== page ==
I would like to note that the Delcan reports suggest that the current coating on the bridge is supposed to last for 30 years, but it is already judged as inadequate.

We have experience with the collapse of the I-35 bridge in Minneapolis. In my own riding a truck hit the bottom of a bridge and now a bridge which is only 50 years old has to be replaced at a cost of $140 million. We can never assume that the bridges are not going to collapse on us very quickly.

We want to try to get this resolved as quickly as possible, but I would like to know where the Liberals were when this issue was being dealt with. Clearly, they were asleep at the switch. They allowed this bridge to leave the public domain, to be transferred over to CN, a crown corporation. That was the beginning of the problem. A private company now owns the bridge and it does not want to own up to its responsibility to do the repairs. The public is going to end up having to take the bridge back and do all of the repairs at the taxpayers' expense.

Quebec BridgePrivate Members' Business

6:05 p.m.


Pascal-Pierre Paillé Bloc Louis-Hébert, QC

Mr. Speaker, I thank my colleague for his question. In fact, this is a very complex issue.

When the government sold the Quebec bridge for a dollar, CN had not been privatized. Ordinarily, the government should have taken possession of the bridge again when CN was privatized.

I agree completely with my colleague. The problem at present is that a private company owns the Quebec bridge and does not want to have anything to do with heritage maintenance. It looks after regular maintenance, but I believe that it is not responsible for heritage maintenance of the bridge.

Quebec BridgePrivate Members' Business

6:05 p.m.

Fort McMurray—Athabasca Alberta


Brian Jean ConservativeParliamentary Secretary to the Minister of Transport

Mr. Speaker, I am very happy to be here today to talk about this bridge. In fact, I had an opportunity to visit the riding of Lévis—Bellechasse with one of the Conservative MPs from the Quebec region, who worked very hard and diligently on this particular file for some years.

Indeed, I am pleased to rise today to tell Quebeckers and Canadians that this bridge is safe. It has been inspected recently. I want to make sure that the fear-mongering of the NDP is not brought into play with Canadians across the country, especially with regard to this particular bridge.

This motion, which proposes that the federal government acquire the Quebec bridge, is an interesting one. I understand that the member opposite and some other members of his caucus are interested in that. As a result of legal wranglings that are taking place right now, initiated by this government I might add, to bring closure to this file, I cannot comment completely on it and give too much information. Obviously it would not be appropriate as a result of the legal proceedings.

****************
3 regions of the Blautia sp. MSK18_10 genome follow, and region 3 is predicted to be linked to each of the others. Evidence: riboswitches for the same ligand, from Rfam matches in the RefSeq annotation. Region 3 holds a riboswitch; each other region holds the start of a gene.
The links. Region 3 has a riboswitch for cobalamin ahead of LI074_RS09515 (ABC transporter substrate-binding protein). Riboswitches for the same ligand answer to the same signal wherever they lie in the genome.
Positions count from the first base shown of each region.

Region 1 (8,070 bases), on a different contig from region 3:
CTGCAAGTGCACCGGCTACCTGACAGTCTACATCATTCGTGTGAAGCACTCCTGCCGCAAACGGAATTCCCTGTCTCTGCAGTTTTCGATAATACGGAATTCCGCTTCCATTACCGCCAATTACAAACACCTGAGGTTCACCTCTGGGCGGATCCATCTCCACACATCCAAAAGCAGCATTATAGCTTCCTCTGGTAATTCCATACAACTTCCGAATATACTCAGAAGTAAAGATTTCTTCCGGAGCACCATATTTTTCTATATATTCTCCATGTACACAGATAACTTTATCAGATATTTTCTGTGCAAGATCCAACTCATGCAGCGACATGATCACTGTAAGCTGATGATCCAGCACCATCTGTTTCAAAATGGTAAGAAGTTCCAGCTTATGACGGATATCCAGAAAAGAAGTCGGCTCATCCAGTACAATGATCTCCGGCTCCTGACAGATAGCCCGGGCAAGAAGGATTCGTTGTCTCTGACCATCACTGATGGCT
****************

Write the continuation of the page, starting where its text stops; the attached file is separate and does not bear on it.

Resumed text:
I will begin my comments by stating that members on this side of the House, especially the hard-working members of the Conservative caucus who live in Quebec, recognize the importance of the Quebec bridge as both a historic symbol and a vital transportation link that connects the communities in that area. As the longest cantilever bridge in the world, the Quebec bridge is a symbol of the knowhow and tenacity of Quebeckers and Canadians.

It has indeed been jointly declared as a historical monument by the Canadian and American societies of civil engineers. That is no small feat in itself. In 1996, it was also designated as a national historic site. The Quebec bridge provides a very vital link between the south and north shores of the Quebec City region.

It plays an important economic and social function in the daily lives of many people residing in the area. In fact, every single day, an average of 31,000 vehicles travel over the three-lane roadway and as many as 10 rail trains cross over its single rail line.

As the issue is before the courts, I have to limit my comments. However, I would like to provide some information with respect to CN's obligation as the owner of the bridge.

The federal government finished building the Quebec bridge in 1918. At that time, the bridge formed part of Canadian Government Railways. In 1923, the federal government conferred the management and operation of all Canadian government railway lands, including the Quebec bridge, to Canadian National, a new federal crown corporation at that time.

For all intents and purposes, CN has been responsible for the management and operation of the bridge for the past 85 years. In the 1980s and 1990s, the federal government began to implement a commercialization and divestiture policy with regard to transportation services. All Canadians recognize that and recognize that for the most part, it has been highly successful.

Accordingly, in 1993, Transport Canada entered into an agreement with Canadian National whereby the federal government committed to transfer title to CN of all Canadian government railway lands for $1. That is right. Across this great country of ours, all Canadian government railway lands were transferred to CN for $1.

In return, CN assumed responsibility for several properties, including the Quebec bridge, and committed to implement a major bridge maintenance program that would restore the bridge and ensure its long-term viability for the people of Quebec and all Canadians. In accordance with this particular agreement, the transfer of ownership of the Quebec bridge to CN was completed in November 1995, immediately prior to CN becoming a fully privatized and publicly traded company.

To be clear, with this transfer, CN became the owner of the Quebec bridge with full responsibility for its operation, maintenance and restoration. If one can imagine the amount of lands that CN received, CN was well compensated for assuming this ownership and responsibility, as it had received very valuable property assets in 1993 in exchange for this commitment.